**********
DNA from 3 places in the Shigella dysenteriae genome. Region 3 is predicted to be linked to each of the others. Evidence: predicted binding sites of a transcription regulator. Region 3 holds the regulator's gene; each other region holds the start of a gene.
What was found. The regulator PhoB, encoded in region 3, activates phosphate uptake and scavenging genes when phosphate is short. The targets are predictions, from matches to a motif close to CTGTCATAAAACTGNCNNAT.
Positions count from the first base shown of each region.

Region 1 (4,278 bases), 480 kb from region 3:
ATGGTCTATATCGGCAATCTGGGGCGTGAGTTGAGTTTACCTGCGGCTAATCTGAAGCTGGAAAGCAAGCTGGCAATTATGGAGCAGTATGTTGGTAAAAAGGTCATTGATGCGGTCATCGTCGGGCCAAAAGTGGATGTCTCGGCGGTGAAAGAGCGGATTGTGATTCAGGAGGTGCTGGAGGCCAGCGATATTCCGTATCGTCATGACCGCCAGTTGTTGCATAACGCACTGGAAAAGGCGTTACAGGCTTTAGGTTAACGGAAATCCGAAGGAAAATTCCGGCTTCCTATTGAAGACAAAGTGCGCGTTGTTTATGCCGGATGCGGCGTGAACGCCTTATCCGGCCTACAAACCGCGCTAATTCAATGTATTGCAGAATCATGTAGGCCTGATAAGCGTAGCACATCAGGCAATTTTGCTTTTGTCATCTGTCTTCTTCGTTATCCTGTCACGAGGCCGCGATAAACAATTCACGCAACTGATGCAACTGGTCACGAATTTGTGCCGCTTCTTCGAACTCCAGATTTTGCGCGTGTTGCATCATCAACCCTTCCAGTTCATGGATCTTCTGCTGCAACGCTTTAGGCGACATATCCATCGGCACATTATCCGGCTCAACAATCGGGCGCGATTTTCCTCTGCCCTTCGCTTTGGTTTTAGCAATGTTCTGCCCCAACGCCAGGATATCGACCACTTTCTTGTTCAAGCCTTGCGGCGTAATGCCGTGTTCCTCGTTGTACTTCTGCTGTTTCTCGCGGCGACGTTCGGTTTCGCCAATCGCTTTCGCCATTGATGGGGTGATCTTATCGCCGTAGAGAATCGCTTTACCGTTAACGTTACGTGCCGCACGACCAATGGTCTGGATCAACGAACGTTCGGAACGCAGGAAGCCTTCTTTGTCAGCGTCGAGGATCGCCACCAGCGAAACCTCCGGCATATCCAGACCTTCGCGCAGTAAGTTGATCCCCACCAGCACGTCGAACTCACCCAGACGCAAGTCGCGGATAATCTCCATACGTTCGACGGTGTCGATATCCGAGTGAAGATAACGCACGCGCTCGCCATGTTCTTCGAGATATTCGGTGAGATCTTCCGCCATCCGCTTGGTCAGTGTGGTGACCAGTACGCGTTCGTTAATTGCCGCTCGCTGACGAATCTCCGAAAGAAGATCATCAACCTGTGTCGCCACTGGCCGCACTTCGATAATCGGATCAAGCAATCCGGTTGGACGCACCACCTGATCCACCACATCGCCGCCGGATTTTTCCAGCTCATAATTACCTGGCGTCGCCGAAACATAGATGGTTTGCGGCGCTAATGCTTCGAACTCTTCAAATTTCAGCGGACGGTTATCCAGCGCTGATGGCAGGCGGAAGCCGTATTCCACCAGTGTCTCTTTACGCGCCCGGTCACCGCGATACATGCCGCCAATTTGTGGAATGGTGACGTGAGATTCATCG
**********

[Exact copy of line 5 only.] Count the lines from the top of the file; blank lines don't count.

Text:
ATGGTCTATATCGGCAATCTGGGGCGTGAGTTGAGTTTACCTGCGGCTAATCTGAAGCTGGAAAGCAAGCTGGCAATTATGGAGCAGTATGTTGGTAAAAAGGTCATTGATGCGGTCATCGTCGGGCCAAAAGTGGATGTCTCGGCGGTGAAAGAGCGGATTGTGATTCAGGAGGTGCTGGAGGCCAGCGATATTCCGTATCGTCATGACCGCCAGTTGTTGCATAACGCACTGGAAAAGGCGTTACAGGCTTTAGGTTAACGGAAATCCGAAGGAAAATTCCGGCTTCCTATTGAAGACAAAGTGCGCGTTGTTTATGCCGGATGCGGCGTGAACGCCTTATCCGGCCTACAAACCGCGCTAATTCAATGTATTGCAGAATCATGTAGGCCTGATAAGCGTAGCACATCAGGCAATTTTGCTTTTGTCATCTGTCTTCTTCGTTATCCTGTCACGAGGCCGCGATAAACAATTCACGCAACTGATGCAACTGGTCACGAATTTGTGCCGCTTCTTCGAACTCCAGATTTTGCGCGTGTTGCATCATCAACCCTTCCAGTTCATGGATCTTCTGCTGCAACGCTTTAGGCGACATATCCATCGGCACATTATCCGGCTCAACAATCGGGCGCGATTTTCCTCTGCCCTTCGCTTTGGTTTTAGCAATGTTCTGCCCCAACGCCAGGATATCGACCACTTTCTTGTTCAAGCCTTGCGGCGTAATGCCGTGTTCCTCGTTGTACTTCTGCTGTTTCTCGCGGCGACGTTCGGTTTCGCCAATCGCTTTCGCCATTGATGGGGTGATCTTATCGCCGTAGAGAATCGCTTTACCGTTAACGTTACGTGCCGCACGACCAATGGTCTGGATCAACGAACGTTCGGAACGCAGGAAGCCTTCTTTGTCAGCGTCGAGGATCGCCACCAGCGAAACCTCCGGCATATCCAGACCTTCGCGCAGTAAGTTGATCCCCACCAGCACGTCGAACTCACCCAGACGCAAGTCGCGGATAATCTCCATACGTTCGACGGTGTCGATATCCGAGTGAAGATAACGCACGCGCTCGCCATGTTCTTCGAGATATTCGGTGAGATCTTCCGCCATCCGCTTGGTCAGTGTGGTGACCAGTACGCGTTCGTTAATTGCCGCTCGCTGACGAATCTCCGAAAGAAGATCATCAACCTGTGTCGCCACTGGCCGCACTTCGATAATCGGATCAAGCAATCCGGTTGGACGCACCACCTGATCCACCACATCGCCGCCGGATTTTTCCAGCTCATAATTACCTGGCGTCGCCGAAACATAGATGGTTTGCGGCGCTAATGCTTCGAACTCTTCAAATTTCAGCGGACGGTTATCCAGCGCTGATGGCAGGCGGAAGCCGTATTCCACCAGTGTCTCTTTACGCGCCCGGTCACCGCGATACATGCCGCCAATTTGTGGAATGGTGACGTGAGATTCATCG